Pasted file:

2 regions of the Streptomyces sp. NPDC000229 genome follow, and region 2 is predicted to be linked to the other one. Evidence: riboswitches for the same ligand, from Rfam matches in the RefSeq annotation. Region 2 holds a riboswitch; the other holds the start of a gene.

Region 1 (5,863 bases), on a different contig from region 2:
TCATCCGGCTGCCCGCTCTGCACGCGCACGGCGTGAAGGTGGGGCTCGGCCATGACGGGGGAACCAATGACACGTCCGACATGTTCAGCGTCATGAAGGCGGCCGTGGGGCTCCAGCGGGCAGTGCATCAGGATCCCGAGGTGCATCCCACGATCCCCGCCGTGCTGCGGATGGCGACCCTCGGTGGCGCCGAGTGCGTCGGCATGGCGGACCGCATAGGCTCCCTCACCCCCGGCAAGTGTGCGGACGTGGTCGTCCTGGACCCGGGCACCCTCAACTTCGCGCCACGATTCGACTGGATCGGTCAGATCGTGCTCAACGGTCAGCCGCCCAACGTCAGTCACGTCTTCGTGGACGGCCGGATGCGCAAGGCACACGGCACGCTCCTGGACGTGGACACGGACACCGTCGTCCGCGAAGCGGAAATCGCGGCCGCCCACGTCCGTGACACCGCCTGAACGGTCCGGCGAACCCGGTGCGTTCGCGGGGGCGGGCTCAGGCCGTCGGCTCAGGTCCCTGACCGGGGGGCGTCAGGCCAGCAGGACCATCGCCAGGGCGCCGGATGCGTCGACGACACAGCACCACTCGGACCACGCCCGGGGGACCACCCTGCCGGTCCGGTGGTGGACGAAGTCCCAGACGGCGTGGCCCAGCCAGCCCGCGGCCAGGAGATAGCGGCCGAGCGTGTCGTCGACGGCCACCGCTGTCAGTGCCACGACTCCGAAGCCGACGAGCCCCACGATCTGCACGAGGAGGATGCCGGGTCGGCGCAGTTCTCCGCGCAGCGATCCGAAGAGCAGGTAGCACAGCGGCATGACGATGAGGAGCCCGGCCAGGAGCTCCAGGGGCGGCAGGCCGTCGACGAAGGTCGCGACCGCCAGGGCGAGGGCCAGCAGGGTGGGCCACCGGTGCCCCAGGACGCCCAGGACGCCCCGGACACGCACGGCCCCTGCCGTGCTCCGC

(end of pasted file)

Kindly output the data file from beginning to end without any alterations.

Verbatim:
2 regions of the Streptomyces sp. NPDC000229 genome follow, and region 2 is predicted to be linked to the other one. Evidence: riboswitches for the same ligand, from Rfam matches in the RefSeq annotation. Region 2 holds a riboswitch; the other holds the start of a gene.

Region 1 (5,863 bases), on a different contig from region 2:
TCATCCGGCTGCCCGCTCTGCACGCGCACGGCGTGAAGGTGGGGCTCGGCCATGACGGGGGAACCAATGACACGTCCGACATGTTCAGCGTCATGAAGGCGGCCGTGGGGCTCCAGCGGGCAGTGCATCAGGATCCCGAGGTGCATCCCACGATCCCCGCCGTGCTGCGGATGGCGACCCTCGGTGGCGCCGAGTGCGTCGGCATGGCGGACCGCATAGGCTCCCTCACCCCCGGCAAGTGTGCGGACGTGGTCGTCCTGGACCCGGGCACCCTCAACTTCGCGCCACGATTCGACTGGATCGGTCAGATCGTGCTCAACGGTCAGCCGCCCAACGTCAGTCACGTCTTCGTGGACGGCCGGATGCGCAAGGCACACGGCACGCTCCTGGACGTGGACACGGACACCGTCGTCCGCGAAGCGGAAATCGCGGCCGCCCACGTCCGTGACACCGCCTGAACGGTCCGGCGAACCCGGTGCGTTCGCGGGGGCGGGCTCAGGCCGTCGGCTCAGGTCCCTGACCGGGGGGCGTCAGGCCAGCAGGACCATCGCCAGGGCGCCGGATGCGTCGACGACACAGCACCACTCGGACCACGCCCGGGGGACCACCCTGCCGGTCCGGTGGTGGACGAAGTCCCAGACGGCGTGGCCCAGCCAGCCCGCGGCCAGGAGATAGCGGCCGAGCGTGTCGTCGACGGCCACCGCTGTCAGTGCCACGACTCCGAAGCCGACGAGCCCCACGATCTGCACGAGGAGGATGCCGGGTCGGCGCAGTTCTCCGCGCAGCGATCCGAAGAGCAGGTAGCACAGCGGCATGACGATGAGGAGCCCGGCCAGGAGCTCCAGGGGCGGCAGGCCGTCGACGAAGGTCGCGACCGCCAGGGCGAGGGCCAGCAGGGTGGGCCACCGGTGCCCCAGGACGCCCAGGACGCCCCGGACACGCACGGCCCCTGCCGTGCTCCGC